However, and I say this as a sceptic, the evidence from recent studies does tend to suggest a benefit.

Does that make it sound any less complicated? :D Probably one of the best comment is by Chris Boardman, to the effect that helmets should not be even in your top 10 measures to reduce cycle casualties. For a start, things that prevent accidents happening in the first place (cyclist training, road design, driver training) might reasonably rank above a measure that merely claims to reduce the consequent injuries. In this respect, the major concern is that the whole helmet debate should not get too much attention.

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Cunobelin
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Re: why is there not a definative study about helments?

Postby Cunobelin » 3 Dec 2014, 6:10am

Lets go back to the basics and ask why cyclists?

Cohort studies of Hospital admissions show that falls, assaults are the most common causes for admission and alcohol plays a part in some 60%

Surely any interest in head injury prevention should look at the most common causes first and then apply those findings to the less common causes such as cycle accidents

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Re: why is there not a definative study about helments?

Postby drossall » 3 Dec 2014, 8:11am

Just for completeness, I mentioned considering injuries as well as fatalities.

The issue here is that "head injuries" is a very wide category, covering scalp lacerations as well as "brain injuries", even though when we hear the term we usually think of the latter.

Therefore, it needs to be clear which types studies into the effectiveness of helmets in preventing head injuries are talking about. This is not always the case, especially when overall figures are quoted.

Of course, scalp lacerations are unpleasant, and you may think them worth preventing - but, arguably, cotton caps and the old leather hairnets would have some effect on these too. Indeed, we specifically knew, wearing hairnets for racing, that that was what they were designed for - to take the first couple of bounces before being dragged off.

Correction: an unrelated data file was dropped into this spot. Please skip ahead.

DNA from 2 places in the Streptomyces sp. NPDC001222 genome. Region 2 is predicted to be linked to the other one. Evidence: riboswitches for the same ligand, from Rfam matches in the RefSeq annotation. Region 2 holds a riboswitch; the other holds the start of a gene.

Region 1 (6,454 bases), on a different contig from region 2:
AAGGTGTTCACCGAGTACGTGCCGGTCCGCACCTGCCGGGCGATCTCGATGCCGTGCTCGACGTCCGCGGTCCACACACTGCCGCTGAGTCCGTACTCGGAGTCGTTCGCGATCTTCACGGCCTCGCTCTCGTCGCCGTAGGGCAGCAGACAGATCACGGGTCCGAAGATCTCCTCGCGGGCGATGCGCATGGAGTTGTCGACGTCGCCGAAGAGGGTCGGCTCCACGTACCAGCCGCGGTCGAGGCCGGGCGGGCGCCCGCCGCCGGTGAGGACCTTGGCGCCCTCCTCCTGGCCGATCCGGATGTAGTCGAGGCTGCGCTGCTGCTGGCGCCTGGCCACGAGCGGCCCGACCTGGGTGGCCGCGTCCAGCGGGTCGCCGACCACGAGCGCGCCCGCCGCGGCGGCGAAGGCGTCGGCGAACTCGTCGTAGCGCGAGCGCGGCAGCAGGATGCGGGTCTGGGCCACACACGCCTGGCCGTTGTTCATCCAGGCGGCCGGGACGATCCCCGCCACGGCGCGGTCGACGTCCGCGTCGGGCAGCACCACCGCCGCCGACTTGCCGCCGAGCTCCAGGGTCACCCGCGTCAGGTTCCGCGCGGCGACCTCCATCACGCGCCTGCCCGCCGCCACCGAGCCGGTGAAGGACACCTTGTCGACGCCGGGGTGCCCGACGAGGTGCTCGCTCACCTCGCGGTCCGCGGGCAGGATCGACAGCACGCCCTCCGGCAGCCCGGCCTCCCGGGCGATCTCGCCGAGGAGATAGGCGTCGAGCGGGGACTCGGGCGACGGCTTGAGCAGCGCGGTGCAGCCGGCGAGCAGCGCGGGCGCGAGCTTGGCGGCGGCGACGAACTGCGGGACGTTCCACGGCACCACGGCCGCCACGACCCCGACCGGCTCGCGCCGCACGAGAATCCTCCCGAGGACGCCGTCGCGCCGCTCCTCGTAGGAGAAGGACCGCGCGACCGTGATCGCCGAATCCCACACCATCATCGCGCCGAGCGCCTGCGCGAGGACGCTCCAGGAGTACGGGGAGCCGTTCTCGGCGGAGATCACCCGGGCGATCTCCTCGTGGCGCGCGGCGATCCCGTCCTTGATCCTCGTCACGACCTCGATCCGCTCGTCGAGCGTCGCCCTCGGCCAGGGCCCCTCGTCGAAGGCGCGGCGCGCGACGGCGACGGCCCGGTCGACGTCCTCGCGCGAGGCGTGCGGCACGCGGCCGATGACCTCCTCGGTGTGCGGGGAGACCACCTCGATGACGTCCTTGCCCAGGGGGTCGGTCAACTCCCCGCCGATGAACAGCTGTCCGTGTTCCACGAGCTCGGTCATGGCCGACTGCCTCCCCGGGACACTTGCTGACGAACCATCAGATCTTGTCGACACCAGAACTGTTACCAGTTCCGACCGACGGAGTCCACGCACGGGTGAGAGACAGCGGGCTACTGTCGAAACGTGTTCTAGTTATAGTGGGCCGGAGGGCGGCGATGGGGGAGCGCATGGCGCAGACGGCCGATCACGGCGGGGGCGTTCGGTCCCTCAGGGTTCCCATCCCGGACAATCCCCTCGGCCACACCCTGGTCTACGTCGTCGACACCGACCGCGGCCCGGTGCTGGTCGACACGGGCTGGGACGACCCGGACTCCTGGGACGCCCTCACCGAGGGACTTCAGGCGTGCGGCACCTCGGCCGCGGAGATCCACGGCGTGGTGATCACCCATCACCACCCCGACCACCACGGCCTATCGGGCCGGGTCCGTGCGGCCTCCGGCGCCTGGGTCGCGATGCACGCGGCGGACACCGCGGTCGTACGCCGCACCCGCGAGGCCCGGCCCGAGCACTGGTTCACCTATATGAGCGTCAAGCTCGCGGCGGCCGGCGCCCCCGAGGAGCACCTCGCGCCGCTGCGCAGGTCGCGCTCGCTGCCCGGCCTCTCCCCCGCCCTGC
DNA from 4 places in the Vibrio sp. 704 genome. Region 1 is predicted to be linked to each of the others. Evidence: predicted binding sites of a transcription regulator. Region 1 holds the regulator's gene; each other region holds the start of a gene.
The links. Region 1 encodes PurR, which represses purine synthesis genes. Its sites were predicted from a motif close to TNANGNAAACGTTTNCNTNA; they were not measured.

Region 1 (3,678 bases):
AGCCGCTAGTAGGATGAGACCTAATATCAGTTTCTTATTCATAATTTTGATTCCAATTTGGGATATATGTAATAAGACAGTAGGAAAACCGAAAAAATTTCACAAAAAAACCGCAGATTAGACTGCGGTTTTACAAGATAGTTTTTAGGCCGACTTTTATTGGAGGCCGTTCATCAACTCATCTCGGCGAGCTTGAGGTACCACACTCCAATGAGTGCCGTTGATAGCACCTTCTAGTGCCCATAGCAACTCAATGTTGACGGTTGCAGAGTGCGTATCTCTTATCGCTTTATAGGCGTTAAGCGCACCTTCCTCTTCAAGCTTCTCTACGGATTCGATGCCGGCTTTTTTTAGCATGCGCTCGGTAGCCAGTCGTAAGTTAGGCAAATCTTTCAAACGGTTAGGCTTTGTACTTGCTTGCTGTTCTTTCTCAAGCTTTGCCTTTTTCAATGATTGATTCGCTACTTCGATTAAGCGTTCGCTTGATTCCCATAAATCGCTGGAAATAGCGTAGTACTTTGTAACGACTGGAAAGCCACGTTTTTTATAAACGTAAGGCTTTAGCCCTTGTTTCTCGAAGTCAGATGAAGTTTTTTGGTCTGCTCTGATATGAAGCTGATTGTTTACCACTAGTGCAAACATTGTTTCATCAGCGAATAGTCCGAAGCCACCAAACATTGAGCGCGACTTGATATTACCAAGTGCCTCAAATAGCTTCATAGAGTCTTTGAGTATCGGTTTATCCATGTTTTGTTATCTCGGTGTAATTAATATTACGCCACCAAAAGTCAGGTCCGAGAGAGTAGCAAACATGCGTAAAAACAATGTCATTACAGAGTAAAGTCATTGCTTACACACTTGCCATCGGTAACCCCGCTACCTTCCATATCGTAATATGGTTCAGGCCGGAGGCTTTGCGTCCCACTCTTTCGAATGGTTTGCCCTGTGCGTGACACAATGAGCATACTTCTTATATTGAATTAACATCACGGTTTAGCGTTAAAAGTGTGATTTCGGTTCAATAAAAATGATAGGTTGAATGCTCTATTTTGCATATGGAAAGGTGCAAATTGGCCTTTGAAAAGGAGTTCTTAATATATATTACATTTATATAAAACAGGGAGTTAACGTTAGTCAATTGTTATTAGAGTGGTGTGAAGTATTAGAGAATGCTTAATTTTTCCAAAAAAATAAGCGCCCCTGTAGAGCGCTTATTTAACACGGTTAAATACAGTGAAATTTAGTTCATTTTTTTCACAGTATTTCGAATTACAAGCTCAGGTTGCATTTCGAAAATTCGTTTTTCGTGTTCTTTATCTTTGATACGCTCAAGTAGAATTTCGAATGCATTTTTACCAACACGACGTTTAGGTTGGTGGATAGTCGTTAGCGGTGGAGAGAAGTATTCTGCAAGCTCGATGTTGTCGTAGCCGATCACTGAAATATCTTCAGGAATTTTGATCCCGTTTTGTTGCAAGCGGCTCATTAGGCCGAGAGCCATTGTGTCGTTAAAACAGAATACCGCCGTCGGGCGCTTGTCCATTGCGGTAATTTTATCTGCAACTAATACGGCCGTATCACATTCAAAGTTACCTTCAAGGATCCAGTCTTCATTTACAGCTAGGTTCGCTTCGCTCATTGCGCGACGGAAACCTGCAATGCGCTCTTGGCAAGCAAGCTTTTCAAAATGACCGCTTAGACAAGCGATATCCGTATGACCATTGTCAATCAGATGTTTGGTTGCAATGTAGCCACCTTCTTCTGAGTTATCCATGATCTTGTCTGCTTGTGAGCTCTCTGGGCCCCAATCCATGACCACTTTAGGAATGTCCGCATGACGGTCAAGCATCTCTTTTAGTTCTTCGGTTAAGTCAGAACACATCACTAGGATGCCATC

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Re: why is there not a definative study about helments?

Postby TonyR » 3 Dec 2014, 8:31am

drossall wrote:I think confounding factors is probably the key point.

The studies producing really strong results in favour (80% of injuries saved, that kind of thing) have generally been discredited. You don't have to think very hard to do that - in countries where helmets are popular, injuries to helmetted cyclists would be far rarer than in other places, which simply isn't what happens.


The problem with the studies that have produced the high percentages are quite clear. They compared very different populations - unhelmeted inner city kids riding on the roads alone with helmeted suburban kids riding in parks with their parents. To attribute the differences in head injuries in those two populations solely to helmet wearing is farcical to say the least.

And many of the studies, particularly hospital studies either work on injuries per head of population, not injuries per cyclist and/or make no attempt to measure or account for the proportion of cyclists wearing helmets in the general population. Its a bit like a garage declaring Ford Model Ts the safest and most reliable cars on the roads because they never see one in for repair whereas Ford Fiestas are very dangerous and unreliable. In communities with low helmet wearing rates you are going to see more unhelmeted cyclists in A&E than helmeted ones but unless the proportions are very different from the proportions of cyclists on the road that is a sampling effect not a helmet effect.


However, and I say this as a sceptic, the evidence from recent studies does tend to suggest a benefit.


Which studies are those?

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Re: why is there not a definative study about helments?

Postby Vorpal » 3 Dec 2014, 8:52am

There is not a definitive study about cycle helmets because there are more important things in life.

IMO, such a study would be expensive & time consuming, and I 'd rather resources were spent on preventing crashes and their causes.

Once we figure how to stop killing cyclists on the roads, I'm happy enough to invest resources on trying to figure out how much benfit helmets offer, and to what extent it is offset by risk compensation.